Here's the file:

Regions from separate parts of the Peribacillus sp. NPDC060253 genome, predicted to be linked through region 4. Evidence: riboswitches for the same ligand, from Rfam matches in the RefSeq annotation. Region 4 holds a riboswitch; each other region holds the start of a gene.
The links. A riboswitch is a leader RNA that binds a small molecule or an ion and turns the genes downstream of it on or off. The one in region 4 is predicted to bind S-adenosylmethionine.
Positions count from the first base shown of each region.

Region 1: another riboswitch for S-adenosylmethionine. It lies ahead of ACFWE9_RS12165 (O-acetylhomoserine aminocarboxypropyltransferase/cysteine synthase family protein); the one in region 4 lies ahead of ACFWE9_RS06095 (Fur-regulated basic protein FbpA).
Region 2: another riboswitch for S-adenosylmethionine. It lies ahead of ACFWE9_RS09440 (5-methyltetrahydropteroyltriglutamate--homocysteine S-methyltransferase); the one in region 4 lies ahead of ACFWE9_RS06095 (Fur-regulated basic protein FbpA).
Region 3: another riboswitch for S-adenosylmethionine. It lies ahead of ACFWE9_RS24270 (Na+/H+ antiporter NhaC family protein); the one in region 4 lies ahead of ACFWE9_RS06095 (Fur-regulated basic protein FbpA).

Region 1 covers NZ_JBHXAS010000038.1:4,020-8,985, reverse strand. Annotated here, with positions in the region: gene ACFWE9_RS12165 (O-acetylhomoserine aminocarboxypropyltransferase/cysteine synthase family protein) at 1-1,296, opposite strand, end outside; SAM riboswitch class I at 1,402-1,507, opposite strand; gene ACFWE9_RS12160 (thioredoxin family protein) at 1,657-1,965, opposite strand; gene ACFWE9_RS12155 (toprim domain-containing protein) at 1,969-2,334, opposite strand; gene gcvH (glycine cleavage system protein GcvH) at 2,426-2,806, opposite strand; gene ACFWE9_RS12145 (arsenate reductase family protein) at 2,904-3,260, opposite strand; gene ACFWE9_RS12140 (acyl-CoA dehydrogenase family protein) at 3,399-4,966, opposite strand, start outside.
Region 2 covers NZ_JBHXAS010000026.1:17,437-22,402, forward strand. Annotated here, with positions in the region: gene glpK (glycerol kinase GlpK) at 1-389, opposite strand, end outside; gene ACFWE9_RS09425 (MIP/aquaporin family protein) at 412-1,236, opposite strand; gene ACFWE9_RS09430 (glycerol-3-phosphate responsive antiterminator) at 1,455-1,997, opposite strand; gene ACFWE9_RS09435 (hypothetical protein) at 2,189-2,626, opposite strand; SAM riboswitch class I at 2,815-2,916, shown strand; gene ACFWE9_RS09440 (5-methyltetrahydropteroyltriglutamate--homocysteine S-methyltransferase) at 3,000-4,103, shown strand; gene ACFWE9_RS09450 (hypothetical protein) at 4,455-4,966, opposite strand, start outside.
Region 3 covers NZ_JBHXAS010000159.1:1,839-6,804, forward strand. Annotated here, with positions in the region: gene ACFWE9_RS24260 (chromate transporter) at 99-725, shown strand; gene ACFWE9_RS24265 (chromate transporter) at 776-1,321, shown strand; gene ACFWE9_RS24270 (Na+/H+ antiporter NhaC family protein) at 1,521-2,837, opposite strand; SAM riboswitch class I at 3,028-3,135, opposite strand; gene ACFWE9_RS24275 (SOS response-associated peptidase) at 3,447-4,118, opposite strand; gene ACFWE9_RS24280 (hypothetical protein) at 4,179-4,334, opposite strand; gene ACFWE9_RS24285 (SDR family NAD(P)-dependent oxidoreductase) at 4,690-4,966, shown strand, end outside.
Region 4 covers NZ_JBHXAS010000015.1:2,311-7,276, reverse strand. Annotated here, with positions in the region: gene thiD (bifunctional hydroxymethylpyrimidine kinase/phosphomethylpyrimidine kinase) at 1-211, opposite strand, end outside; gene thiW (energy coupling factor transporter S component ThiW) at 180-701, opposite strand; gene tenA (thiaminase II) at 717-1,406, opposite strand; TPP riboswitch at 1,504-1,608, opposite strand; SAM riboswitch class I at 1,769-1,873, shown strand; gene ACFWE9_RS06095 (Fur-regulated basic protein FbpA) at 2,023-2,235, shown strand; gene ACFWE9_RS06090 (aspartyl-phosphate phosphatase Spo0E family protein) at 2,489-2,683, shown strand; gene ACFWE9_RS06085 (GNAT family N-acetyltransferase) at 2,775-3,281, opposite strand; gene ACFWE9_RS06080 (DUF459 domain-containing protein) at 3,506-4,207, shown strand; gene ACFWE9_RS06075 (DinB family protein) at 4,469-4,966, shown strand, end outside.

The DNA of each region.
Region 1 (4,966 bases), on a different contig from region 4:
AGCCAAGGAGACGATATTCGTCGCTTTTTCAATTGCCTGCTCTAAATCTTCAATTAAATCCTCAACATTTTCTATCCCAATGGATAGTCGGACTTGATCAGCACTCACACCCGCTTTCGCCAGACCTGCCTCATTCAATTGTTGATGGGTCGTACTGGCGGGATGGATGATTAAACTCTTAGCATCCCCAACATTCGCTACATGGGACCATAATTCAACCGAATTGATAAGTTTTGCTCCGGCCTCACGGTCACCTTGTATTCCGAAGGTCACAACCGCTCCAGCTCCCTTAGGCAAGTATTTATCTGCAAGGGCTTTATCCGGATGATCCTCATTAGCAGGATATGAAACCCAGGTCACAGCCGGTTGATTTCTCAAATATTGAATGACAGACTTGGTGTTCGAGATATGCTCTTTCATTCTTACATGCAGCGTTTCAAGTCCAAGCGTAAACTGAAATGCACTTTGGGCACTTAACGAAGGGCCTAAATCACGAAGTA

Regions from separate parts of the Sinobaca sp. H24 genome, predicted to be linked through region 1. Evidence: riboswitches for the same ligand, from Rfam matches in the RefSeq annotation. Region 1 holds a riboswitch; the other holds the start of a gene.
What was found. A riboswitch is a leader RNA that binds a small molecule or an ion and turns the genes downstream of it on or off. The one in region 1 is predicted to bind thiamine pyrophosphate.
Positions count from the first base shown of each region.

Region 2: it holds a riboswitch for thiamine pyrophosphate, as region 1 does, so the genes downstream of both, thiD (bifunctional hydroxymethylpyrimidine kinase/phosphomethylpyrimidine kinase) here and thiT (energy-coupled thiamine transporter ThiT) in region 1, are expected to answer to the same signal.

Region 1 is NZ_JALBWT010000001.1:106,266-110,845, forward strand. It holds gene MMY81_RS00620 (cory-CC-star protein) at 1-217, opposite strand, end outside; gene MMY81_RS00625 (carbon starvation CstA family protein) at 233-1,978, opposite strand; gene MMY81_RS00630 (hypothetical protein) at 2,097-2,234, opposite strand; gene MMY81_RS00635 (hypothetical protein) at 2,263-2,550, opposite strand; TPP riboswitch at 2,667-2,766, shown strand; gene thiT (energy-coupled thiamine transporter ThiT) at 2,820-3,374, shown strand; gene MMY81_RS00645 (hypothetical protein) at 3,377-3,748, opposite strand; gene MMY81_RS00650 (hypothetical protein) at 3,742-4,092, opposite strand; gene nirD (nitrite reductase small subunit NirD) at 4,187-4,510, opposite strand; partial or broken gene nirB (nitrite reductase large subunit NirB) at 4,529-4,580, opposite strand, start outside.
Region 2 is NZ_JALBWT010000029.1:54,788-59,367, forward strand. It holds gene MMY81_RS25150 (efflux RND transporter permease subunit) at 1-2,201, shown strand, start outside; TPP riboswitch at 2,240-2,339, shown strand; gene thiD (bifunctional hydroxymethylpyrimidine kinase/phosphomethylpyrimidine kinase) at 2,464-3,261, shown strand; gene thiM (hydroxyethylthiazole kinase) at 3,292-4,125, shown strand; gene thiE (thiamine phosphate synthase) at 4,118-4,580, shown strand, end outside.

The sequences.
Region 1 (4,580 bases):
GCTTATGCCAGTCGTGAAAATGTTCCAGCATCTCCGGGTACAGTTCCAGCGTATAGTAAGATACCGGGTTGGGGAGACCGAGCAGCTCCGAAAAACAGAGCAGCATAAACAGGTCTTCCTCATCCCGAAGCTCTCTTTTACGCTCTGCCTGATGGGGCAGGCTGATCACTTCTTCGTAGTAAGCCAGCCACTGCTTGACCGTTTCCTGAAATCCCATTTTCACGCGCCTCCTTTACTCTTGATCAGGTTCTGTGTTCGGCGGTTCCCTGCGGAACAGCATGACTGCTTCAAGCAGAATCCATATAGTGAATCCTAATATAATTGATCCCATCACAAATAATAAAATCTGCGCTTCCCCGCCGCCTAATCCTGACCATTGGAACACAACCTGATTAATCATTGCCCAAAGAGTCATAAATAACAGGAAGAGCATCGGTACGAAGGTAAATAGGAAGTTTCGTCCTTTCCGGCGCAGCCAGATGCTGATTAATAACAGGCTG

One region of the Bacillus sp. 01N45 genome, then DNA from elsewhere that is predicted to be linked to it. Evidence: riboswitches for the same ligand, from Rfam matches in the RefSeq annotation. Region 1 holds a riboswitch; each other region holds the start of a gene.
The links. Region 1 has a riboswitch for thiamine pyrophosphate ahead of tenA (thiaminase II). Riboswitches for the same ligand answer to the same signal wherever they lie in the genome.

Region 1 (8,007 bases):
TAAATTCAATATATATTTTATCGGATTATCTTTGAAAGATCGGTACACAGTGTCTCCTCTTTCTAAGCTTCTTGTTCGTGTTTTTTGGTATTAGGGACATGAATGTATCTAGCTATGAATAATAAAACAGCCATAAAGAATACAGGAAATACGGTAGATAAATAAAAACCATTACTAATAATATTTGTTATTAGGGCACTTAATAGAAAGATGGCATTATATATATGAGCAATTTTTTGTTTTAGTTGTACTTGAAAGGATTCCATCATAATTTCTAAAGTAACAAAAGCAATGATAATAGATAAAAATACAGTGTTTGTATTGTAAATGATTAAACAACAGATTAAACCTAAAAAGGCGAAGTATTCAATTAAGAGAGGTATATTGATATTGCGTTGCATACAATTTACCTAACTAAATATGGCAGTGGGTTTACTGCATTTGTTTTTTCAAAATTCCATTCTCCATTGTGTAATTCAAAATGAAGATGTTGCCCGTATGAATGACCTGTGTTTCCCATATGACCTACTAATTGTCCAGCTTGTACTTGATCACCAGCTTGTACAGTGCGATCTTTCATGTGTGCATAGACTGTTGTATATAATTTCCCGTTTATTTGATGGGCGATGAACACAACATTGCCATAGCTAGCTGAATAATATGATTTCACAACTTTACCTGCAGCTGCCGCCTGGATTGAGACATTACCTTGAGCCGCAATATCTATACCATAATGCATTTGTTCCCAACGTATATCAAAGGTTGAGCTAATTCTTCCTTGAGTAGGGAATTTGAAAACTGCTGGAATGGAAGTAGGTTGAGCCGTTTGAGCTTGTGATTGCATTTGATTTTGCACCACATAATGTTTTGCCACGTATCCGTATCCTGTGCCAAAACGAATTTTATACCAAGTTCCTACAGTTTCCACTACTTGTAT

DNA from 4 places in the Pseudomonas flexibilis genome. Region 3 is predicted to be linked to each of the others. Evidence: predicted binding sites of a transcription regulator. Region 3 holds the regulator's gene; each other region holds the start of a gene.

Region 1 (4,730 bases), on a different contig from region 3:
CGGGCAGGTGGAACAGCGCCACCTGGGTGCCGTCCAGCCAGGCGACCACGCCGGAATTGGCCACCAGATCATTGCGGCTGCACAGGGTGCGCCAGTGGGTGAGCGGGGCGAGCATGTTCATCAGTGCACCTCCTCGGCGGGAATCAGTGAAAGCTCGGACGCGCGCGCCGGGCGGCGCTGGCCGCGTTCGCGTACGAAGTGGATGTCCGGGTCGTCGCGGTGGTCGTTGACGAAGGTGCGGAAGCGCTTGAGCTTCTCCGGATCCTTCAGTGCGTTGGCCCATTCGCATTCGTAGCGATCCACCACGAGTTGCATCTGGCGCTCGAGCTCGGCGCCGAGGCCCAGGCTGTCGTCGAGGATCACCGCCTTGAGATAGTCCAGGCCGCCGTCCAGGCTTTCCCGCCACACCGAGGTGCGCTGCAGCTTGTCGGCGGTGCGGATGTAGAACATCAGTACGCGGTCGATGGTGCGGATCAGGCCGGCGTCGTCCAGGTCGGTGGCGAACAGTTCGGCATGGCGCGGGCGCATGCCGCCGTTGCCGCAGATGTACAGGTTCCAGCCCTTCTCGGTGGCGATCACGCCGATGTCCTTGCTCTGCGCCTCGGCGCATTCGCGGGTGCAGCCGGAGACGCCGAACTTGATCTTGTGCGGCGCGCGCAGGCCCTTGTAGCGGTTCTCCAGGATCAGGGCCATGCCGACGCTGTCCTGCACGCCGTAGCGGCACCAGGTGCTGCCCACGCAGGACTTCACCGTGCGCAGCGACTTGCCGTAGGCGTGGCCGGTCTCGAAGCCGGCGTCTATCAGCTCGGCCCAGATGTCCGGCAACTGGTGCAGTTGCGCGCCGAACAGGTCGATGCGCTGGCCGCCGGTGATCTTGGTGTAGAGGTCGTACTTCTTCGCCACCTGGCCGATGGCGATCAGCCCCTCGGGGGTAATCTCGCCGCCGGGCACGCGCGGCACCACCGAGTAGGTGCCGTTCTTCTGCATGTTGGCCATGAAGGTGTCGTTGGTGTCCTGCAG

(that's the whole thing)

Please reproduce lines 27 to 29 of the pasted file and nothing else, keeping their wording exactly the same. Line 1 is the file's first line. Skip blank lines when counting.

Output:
DNA from 4 places in the Pseudomonas flexibilis genome. Region 3 is predicted to be linked to each of the others. Evidence: predicted binding sites of a transcription regulator. Region 3 holds the regulator's gene; each other region holds the start of a gene.

Region 1 (4,730 bases), on a different contig from region 3:
CGGGCAGGTGGAACAGCGCCACCTGGGTGCCGTCCAGCCAGGCGACCACGCCGGAATTGGCCACCAGATCATTGCGGCTGCACAGGGTGCGCCAGTGGGTGAGCGGGGCGAGCATGTTCATCAGTGCACCTCCTCGGCGGGAATCAGTGAAAGCTCGGACGCGCGCGCCGGGCGGCGCTGGCCGCGTTCGCGTACGAAGTGGATGTCCGGGTCGTCGCGGTGGTCGTTGACGAAGGTGCGGAAGCGCTTGAGCTTCTCCGGATCCTTCAGTGCGTTGGCCCATTCGCATTCGTAGCGATCCACCACGAGTTGCATCTGGCGCTCGAGCTCGGCGCCGAGGCCCAGGCTGTCGTCGAGGATCACCGCCTTGAGATAGTCCAGGCCGCCGTCCAGGCTTTCCCGCCACACCGAGGTGCGCTGCAGCTTGTCGGCGGTGCGGATGTAGAACATCAGTACGCGGTCGATGGTGCGGATCAGGCCGGCGTCGTCCAGGTCGGTGGCGAACAGTTCGGCATGGCGCGGGCGCATGCCGCCGTTGCCGCAGATGTACAGGTTCCAGCCCTTCTCGGTGGCGATCACGCCGATGTCCTTGCTCTGCGCCTCGGCGCATTCGCGGGTGCAGCCGGAGACGCCGAACTTGATCTTGTGCGGCGCGCGCAGGCCCTTGTAGCGGTTCTCCAGGATCAGGGCCATGCCGACGCTGTCCTGCACGCCGTAGCGGCACCAGGTGCTGCCCACGCAGGACTTCACCGTGCGCAGCGACTTGCCGTAGGCGTGGCCGGTCTCGAAGCCGGCGTCTATCAGCTCGGCCCAGATGTCCGGCAACTGGTGCAGTTGCGCGCCGAACAGGTCGATGCGCTGGCCGCCGGTGATCTTGGTGTAGAGGTCGTACTTCTTCGCCACCTGGCCGATGGCGATCAGCCCCTCGGGGGTAATCTCGCCGCCGGGCACGCGCGGCACCACCGAGTAGGTGCCGTTCTTCTGCATGTTGGCCATGAAGGTGTCGTTGGTGTCCTGCAG